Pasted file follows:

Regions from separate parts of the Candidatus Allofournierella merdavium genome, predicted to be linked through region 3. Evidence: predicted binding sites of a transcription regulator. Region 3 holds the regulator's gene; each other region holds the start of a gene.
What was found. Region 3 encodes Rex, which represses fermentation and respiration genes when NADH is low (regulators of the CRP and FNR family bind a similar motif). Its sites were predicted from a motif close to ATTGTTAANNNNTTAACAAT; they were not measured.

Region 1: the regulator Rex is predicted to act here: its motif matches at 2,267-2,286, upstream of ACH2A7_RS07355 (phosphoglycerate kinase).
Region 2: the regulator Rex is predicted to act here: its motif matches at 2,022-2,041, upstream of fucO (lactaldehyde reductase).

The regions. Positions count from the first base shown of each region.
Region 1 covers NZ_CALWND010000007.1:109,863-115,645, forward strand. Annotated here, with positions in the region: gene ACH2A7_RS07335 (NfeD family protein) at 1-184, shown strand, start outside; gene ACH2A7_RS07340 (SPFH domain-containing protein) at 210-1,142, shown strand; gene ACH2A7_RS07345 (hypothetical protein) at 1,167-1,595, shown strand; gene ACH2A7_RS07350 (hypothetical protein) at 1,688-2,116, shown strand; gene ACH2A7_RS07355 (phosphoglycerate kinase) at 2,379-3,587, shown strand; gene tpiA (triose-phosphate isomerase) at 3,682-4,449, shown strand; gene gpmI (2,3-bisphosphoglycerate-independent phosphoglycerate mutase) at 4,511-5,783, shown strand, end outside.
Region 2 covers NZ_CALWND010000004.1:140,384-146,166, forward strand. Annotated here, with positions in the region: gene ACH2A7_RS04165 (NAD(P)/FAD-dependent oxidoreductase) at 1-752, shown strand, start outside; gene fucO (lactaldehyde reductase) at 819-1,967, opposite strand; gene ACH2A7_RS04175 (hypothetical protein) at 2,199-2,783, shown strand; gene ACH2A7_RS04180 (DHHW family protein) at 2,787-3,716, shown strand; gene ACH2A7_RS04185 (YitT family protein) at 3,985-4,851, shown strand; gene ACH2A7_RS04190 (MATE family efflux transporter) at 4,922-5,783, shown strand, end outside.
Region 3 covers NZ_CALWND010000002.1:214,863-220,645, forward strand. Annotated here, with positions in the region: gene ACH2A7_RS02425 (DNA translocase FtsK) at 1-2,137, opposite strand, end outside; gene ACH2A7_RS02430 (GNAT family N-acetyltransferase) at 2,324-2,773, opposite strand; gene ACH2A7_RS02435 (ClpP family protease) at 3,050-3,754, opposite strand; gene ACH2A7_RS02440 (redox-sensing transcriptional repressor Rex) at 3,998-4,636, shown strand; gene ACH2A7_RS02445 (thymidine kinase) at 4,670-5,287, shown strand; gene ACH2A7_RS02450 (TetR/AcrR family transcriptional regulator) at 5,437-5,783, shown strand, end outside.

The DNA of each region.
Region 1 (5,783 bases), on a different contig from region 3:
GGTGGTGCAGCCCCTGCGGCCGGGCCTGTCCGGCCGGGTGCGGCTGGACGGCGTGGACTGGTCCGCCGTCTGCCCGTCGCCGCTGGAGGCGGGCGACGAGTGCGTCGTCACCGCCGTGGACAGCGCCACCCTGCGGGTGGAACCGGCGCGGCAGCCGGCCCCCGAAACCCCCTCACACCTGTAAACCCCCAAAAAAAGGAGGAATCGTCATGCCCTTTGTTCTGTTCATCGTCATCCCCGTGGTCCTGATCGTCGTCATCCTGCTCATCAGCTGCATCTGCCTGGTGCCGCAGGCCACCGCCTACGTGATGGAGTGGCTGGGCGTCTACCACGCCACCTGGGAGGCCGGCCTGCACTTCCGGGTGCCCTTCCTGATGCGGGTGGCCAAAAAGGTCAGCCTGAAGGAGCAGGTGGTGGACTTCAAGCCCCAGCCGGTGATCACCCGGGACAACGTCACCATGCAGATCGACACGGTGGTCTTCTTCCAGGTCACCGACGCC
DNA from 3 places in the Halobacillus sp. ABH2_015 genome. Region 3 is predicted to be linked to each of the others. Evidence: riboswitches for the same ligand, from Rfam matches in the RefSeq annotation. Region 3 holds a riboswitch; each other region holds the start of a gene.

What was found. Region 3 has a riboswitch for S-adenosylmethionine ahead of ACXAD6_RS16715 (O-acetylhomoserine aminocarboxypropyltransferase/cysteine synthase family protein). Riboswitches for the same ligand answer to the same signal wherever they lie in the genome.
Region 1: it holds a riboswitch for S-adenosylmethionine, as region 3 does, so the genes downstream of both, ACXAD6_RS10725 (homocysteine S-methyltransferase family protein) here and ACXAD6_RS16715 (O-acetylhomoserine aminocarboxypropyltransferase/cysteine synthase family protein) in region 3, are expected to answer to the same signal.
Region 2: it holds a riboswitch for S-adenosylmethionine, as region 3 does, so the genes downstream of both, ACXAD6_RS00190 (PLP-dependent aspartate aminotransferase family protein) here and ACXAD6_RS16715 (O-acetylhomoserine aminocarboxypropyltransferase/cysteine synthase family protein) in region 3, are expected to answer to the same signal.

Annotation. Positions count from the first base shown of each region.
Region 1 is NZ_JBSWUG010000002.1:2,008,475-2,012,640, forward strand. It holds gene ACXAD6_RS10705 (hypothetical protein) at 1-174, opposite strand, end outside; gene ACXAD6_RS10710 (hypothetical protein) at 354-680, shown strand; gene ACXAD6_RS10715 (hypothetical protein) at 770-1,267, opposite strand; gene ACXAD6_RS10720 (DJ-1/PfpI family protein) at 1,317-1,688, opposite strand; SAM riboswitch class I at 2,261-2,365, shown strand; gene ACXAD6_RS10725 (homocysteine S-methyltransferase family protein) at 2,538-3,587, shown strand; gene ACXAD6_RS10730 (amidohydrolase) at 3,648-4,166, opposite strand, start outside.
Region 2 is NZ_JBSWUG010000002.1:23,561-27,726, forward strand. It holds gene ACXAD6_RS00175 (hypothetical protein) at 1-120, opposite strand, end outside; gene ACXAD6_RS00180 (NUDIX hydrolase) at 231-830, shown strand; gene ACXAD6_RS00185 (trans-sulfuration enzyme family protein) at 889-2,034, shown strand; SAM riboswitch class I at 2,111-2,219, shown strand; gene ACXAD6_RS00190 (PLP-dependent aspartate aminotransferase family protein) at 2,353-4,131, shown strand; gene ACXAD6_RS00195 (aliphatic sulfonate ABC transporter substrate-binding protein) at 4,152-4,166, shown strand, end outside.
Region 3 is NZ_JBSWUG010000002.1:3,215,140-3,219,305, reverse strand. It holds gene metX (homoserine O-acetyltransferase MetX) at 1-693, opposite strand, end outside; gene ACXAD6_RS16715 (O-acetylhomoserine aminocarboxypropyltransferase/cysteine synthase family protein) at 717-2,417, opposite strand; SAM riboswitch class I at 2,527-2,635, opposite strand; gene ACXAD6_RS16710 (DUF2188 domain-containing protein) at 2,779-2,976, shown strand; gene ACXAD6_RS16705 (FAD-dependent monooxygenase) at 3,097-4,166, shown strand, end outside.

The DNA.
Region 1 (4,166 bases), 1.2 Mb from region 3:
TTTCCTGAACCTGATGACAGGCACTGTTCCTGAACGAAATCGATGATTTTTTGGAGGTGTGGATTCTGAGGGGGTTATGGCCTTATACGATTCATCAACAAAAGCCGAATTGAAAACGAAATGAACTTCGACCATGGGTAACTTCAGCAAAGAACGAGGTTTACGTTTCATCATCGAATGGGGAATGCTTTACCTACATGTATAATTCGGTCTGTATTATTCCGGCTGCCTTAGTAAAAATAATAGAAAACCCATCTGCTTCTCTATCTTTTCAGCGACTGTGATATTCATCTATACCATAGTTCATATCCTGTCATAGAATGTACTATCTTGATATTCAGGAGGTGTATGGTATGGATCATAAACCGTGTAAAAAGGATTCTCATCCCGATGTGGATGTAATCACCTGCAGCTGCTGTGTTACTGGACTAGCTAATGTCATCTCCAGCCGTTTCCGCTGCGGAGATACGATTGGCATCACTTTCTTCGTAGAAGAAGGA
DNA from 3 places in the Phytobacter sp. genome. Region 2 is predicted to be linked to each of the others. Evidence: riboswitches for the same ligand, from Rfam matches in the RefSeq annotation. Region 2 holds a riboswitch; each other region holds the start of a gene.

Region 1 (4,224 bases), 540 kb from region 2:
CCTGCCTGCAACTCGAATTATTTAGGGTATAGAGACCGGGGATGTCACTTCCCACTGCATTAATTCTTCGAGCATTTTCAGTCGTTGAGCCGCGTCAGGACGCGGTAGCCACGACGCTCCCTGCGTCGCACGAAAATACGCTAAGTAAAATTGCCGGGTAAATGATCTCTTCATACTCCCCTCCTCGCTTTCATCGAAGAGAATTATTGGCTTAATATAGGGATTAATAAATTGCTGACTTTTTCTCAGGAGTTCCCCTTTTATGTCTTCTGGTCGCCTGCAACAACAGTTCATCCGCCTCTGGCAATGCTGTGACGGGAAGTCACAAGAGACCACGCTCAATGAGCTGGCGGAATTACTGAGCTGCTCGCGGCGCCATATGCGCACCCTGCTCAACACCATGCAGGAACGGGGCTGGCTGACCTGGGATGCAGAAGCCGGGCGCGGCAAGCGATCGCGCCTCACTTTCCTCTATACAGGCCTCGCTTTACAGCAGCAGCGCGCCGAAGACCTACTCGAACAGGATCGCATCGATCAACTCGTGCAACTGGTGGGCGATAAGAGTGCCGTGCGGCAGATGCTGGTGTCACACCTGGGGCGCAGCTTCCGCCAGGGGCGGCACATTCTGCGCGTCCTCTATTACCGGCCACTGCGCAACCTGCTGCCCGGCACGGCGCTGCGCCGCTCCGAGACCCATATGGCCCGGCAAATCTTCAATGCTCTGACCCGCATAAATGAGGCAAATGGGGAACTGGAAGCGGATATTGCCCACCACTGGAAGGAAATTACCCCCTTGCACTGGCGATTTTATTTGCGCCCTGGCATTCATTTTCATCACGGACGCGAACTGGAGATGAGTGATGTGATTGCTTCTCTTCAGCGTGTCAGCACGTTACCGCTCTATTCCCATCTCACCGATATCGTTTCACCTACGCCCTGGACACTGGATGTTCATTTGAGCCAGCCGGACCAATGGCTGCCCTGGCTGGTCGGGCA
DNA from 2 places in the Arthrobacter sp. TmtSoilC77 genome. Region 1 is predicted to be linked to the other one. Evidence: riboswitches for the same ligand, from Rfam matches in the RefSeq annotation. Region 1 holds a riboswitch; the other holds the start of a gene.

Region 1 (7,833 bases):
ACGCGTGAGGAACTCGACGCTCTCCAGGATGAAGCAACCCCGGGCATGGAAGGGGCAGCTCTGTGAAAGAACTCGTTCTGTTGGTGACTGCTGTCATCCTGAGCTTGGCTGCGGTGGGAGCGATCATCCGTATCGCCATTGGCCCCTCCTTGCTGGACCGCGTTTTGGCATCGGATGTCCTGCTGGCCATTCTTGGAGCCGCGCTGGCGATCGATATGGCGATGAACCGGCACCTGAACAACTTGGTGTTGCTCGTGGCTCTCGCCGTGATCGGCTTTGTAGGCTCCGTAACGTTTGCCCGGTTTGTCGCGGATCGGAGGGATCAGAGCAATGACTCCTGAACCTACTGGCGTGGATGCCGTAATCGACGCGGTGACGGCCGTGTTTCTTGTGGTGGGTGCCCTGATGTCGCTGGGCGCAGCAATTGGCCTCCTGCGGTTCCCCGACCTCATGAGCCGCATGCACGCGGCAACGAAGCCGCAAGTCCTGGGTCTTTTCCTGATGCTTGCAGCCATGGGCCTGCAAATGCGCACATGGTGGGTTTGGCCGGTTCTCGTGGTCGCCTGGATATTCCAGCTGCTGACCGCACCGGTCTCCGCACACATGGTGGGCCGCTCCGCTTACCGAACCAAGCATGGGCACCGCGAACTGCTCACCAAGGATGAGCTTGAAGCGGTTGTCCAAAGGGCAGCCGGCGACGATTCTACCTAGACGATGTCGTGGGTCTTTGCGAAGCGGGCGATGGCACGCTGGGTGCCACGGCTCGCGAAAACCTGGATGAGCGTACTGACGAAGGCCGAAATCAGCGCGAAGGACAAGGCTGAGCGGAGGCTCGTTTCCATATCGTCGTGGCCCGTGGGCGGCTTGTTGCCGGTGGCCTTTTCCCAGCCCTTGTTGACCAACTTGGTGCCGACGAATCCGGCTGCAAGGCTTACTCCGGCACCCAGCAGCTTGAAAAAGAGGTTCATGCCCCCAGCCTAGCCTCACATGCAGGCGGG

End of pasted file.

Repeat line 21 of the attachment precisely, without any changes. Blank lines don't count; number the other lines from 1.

Region 1 (4,166 bases), 1.2 Mb from region 3: